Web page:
Now, if you've already covered short stories or writing your own short story units before diving into a novel study, you've set yourself up for success. Building on that foundation, you can choose to focus on more challenging concepts like point of view, exploring them over several days to ensure a thorough understanding.

But what if you're introducing a novel study before covering these foundational concepts? No worries! Start with the basics. Introduce elements of literature notes – yes, they might sound boring, but they're invaluable. These notes will serve as a reference throughout the novel study and can be reused for short story units or writing your own short story units. It's all about efficiency and not reinventing the wheel.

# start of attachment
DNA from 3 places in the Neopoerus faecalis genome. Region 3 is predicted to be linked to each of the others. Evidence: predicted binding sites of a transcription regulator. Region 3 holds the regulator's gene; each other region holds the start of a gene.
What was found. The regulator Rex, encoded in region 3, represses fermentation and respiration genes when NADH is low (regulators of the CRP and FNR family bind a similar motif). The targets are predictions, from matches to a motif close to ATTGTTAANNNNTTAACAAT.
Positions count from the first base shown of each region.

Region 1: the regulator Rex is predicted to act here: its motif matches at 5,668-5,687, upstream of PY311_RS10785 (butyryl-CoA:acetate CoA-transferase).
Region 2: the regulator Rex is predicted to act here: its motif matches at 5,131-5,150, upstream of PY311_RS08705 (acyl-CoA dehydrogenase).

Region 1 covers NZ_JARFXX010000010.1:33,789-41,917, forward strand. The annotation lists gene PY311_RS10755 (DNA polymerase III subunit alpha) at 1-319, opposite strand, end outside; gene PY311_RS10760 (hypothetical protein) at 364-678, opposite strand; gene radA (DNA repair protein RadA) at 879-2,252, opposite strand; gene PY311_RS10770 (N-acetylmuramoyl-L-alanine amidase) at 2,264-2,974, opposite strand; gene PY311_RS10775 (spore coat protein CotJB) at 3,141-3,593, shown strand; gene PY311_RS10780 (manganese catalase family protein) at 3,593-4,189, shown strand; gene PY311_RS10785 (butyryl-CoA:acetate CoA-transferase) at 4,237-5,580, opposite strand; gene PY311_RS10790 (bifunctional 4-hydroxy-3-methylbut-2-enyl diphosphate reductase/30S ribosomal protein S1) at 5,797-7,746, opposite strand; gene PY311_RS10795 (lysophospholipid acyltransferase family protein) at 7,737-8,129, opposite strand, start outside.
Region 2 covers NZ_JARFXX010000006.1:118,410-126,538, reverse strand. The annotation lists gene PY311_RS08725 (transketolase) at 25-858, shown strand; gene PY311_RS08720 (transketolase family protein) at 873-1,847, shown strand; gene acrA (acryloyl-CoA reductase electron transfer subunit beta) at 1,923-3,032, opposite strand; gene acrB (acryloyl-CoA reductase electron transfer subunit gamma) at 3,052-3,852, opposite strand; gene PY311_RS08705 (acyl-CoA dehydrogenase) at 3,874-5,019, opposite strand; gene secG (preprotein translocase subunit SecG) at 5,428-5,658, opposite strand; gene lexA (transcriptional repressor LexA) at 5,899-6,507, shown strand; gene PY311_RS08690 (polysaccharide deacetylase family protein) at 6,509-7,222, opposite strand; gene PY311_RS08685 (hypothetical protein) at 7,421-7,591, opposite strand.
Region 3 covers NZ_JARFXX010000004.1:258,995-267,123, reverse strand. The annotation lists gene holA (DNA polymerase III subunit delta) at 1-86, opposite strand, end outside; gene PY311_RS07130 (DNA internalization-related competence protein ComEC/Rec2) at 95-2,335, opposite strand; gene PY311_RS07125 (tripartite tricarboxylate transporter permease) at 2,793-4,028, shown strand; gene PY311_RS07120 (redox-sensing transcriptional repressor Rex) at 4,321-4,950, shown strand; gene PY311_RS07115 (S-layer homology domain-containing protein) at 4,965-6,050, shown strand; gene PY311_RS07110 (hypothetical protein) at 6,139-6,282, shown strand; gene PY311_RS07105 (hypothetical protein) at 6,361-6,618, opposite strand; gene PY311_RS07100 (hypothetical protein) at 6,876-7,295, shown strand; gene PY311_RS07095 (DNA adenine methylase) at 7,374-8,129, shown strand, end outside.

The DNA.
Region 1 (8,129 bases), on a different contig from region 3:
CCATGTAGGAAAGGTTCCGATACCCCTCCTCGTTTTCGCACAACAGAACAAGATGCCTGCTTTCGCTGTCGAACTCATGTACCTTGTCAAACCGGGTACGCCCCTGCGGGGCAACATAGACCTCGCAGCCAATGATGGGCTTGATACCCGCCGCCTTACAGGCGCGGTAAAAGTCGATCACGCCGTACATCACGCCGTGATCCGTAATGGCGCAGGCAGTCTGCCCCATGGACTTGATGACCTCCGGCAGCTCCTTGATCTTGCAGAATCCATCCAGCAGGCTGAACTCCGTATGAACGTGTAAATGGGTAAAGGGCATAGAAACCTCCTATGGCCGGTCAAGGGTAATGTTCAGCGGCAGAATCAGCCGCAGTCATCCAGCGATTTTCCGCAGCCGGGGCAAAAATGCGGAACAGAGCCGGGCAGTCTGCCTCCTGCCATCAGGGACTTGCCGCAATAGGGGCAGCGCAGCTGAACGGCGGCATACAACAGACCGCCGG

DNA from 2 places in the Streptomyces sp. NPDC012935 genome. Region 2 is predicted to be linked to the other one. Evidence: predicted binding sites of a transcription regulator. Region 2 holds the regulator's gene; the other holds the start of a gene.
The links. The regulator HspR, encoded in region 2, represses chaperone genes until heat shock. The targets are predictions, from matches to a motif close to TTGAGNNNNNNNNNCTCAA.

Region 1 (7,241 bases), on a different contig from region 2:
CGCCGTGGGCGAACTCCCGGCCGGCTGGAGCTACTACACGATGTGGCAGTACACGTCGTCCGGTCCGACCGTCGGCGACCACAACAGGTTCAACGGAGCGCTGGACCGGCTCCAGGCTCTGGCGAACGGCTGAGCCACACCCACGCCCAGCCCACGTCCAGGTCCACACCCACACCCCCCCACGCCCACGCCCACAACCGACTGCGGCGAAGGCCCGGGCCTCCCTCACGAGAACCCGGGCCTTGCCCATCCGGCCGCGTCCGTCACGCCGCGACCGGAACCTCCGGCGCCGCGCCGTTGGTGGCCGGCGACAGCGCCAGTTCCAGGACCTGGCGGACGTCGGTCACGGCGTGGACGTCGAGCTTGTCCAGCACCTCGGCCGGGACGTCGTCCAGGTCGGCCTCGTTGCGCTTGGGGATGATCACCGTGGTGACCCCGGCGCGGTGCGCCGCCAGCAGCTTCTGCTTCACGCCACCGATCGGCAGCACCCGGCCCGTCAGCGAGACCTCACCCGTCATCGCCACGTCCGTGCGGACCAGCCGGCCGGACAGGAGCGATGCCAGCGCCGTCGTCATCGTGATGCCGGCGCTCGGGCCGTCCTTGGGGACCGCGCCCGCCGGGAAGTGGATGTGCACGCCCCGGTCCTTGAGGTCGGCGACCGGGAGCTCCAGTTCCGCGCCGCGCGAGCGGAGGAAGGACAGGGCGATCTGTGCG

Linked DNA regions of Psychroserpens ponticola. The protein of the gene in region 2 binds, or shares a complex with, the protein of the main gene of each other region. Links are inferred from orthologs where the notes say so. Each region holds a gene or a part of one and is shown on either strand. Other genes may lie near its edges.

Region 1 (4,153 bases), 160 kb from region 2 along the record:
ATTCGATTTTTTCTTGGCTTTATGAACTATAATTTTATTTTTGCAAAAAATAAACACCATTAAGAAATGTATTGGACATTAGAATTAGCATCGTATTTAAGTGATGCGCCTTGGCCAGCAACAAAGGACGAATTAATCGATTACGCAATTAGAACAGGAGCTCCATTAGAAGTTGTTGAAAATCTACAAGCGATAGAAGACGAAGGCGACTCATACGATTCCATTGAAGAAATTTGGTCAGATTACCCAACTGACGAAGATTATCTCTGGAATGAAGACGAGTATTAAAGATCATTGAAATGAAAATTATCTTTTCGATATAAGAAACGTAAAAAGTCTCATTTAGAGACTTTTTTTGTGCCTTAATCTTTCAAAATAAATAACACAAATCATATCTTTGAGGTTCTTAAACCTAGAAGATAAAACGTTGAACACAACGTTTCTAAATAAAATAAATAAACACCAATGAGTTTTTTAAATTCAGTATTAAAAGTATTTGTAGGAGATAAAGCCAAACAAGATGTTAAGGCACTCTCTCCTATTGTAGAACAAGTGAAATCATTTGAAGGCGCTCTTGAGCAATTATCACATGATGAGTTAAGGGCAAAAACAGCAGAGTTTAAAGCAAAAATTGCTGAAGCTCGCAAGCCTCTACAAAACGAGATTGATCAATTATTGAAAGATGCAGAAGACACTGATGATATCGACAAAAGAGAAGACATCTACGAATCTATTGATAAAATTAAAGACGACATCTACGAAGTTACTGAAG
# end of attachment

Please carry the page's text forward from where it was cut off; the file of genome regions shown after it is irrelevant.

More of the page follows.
Now, let's talk activities. When choosing activities for your novel study, aim for ones that directly correspond to your elements of literature and story structure notes. Repetition is key. By revisiting these concepts in various activities, you're giving your students the opportunity for deeper understanding without overwhelming them with new information.

If you're a visual learner and want to see examples of activities that work with any novel, check out my store on Teachers Pay Teachers. I have a product called "Activities for Any Story" with over 30 versatile activities. But, of course, if you already have resources, take a look at the preview to see what might align with your novel study.